Alyssa Leyba, a student in the Doctor of Psychology in Clinical Psychology (Psy.D.) program in Vancouver, is a winner of the 2019 Adler University Social Justice Essay Contest. The Office of Student Affairs asked students to write about what they see as the most pressing issues relating to sexuality and gender identity, and how these issues intersect with social justice.
Read Leyba’s essay:
Labeling Ice Cream: A Call for True Gender Identity Liberation
The terms androgynous and pangender are only two of many that can describe individuals who feel that they do not neatly fit within either of the dichotomous male and female binaries. Over the years, as society has become more understanding and open minded, there has been a shift in gender terminology with the goal of empowering and providing clarity for those who do not feel purely male or female. True, these new-age classifications can be helpful for some individuals whose self-identity is not captured by traditional labels; for others, however, the thought of having to categorize their gender using any type of label can cause discomfort. Although identity is a deeply personal and complicated matter, society seems to feel that continuing to place others in distinctive groups based on gender is entirely necessary to make sense of one another.
The dictionary defines gender as “the physical and/or social condition of being male or female” (Gender, n.d.). Indeed, gender is not merely the sex assigned at birth but the social assumptions and judgments that accompany. Traditionally, western society has touted two acceptable gender options: male and female. In other cultures, however, this practice is not the norm. In class, my peers and I have discussed how Aboriginal groups have used and continue to use the term “two spirit” to refer to those who would frequently or occasionally behave in ways that parallel that of the opposite gender (Jacobs, Thomas, & Lang, 1997) to which they were assigned. Similarly, Somoans have used the word “Fa’afafine” to describe those who present with both male and female traits (Vasey & Bartlett, 2007). The notion that an individual must choose whether they are a man or a woman is, therefore, culture-specific.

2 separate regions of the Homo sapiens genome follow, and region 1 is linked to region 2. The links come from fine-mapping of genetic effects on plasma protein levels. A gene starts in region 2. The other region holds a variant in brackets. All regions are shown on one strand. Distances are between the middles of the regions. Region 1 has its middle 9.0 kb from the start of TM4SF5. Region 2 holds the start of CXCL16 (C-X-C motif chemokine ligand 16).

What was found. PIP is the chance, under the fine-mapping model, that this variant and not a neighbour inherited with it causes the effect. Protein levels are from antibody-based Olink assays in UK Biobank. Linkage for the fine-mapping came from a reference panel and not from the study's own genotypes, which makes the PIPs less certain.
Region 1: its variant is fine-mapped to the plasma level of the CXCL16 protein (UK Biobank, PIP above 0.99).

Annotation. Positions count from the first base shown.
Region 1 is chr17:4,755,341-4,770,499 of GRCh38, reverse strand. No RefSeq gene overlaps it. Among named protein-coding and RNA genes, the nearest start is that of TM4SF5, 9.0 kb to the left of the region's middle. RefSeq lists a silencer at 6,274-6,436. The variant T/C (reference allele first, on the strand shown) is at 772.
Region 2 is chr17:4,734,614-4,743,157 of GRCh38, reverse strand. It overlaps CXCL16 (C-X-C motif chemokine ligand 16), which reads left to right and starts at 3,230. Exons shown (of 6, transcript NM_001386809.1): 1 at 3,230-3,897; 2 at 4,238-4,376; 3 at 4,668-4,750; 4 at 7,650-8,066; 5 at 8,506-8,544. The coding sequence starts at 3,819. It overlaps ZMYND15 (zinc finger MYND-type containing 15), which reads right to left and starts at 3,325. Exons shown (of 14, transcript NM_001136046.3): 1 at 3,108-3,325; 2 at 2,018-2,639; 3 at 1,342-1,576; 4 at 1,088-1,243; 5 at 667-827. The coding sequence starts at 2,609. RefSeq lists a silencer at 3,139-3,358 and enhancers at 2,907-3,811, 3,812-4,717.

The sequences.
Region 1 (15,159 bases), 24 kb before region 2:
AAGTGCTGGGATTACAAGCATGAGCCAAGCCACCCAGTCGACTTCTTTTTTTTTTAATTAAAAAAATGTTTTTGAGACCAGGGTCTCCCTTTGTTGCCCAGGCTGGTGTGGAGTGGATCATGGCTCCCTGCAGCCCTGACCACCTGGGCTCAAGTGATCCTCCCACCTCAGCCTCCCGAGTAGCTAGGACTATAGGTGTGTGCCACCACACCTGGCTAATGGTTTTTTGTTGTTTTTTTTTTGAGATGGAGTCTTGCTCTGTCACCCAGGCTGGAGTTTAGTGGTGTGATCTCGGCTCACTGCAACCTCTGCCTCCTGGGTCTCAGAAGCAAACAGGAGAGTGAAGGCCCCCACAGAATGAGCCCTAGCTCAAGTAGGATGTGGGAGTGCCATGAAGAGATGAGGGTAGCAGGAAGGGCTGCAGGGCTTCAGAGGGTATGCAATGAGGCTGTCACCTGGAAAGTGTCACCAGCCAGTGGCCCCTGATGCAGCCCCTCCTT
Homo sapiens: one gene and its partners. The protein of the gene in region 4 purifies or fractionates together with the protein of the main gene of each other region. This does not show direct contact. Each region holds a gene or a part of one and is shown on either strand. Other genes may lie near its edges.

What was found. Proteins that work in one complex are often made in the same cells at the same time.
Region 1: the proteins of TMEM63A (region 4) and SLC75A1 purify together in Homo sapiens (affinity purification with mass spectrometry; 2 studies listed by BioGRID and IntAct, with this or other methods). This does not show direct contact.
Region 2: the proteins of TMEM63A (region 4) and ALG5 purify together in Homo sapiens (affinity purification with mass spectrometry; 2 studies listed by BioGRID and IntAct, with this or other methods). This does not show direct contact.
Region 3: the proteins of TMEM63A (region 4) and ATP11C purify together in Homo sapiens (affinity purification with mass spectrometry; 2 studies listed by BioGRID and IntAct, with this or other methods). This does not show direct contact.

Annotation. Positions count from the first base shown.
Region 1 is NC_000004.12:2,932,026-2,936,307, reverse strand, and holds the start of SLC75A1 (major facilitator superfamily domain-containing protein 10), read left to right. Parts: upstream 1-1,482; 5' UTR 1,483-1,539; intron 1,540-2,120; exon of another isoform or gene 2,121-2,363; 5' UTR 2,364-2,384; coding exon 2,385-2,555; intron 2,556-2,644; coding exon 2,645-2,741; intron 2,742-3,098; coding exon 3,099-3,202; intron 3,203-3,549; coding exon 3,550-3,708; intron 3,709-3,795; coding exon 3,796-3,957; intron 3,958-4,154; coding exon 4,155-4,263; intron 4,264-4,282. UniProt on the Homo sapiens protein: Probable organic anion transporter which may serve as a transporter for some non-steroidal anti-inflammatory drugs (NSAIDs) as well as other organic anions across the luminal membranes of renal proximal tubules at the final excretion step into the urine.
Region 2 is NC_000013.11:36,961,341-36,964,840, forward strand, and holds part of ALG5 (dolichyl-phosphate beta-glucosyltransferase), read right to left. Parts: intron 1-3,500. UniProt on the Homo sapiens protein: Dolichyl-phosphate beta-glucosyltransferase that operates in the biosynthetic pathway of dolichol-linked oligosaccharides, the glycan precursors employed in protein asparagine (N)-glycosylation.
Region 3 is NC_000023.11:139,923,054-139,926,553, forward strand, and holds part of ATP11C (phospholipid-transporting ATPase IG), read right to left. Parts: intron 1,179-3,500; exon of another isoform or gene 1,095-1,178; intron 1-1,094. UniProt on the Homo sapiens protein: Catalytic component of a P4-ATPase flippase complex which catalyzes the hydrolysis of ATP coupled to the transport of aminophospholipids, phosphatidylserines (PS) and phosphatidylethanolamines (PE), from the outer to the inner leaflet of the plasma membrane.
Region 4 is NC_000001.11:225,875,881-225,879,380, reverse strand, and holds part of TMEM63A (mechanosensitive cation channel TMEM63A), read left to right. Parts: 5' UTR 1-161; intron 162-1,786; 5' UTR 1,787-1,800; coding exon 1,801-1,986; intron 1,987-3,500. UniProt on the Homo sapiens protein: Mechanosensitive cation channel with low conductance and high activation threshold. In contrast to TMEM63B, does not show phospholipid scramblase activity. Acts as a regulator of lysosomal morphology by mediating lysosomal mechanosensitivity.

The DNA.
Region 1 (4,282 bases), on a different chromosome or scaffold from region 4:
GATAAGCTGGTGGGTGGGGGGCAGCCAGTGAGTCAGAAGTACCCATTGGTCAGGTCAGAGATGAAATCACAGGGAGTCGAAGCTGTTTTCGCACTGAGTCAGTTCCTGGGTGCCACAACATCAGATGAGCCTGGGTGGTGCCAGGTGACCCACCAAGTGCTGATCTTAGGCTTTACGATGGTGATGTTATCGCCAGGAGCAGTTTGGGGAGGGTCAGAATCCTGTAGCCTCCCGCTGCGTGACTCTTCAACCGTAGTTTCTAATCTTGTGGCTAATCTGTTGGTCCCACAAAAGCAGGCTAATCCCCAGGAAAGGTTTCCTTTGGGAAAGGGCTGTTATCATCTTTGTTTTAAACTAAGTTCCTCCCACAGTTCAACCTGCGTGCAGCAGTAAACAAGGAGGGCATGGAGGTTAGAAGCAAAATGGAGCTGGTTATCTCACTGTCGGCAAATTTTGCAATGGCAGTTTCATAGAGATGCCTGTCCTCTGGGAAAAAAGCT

Today, in western society, there are still many miscellaneous forms and documents that force people to check off one of the two gender boxes. Society demands that people check off one of the boxes. Nevertheless, the reason for these demands is no mystery. People are inclined to classify others and objects so that they can mentally organize data and assign meaning to things. Failing to categorize can lead to an inability to understand concepts which may birth confusion and disorientation, feelings that are difficult to withstand.
However, it does not seem that all non-binary folks feel the need to make sense of their gender identity with one distinctive word. Take, for example, one’s ice cream flavour preference. Some people are hardwired to appreciate chocolate while others naturally opt for vanilla. There may also be people who cannot help but feel that a mixture of chocolate and vanilla better suits their needs. If an individual feels a pull toward a specific recipe of chocolate and vanilla and only they know how much of each makes the perfect frozen dessert, would it then be necessary for them to come up with some unique name with a clear and easily-accessible description so that others are afforded a better understanding of the ice cream flavour to which that individual is drawn? Chances are, the answer is ‘no.’ The individual knows which flavour meets their personal needs. It should not be their responsibility to appease the discomfort of others by providing a label. In fact, how one wants to identify or experience their own ice cream does not really appear to be any one else’s business.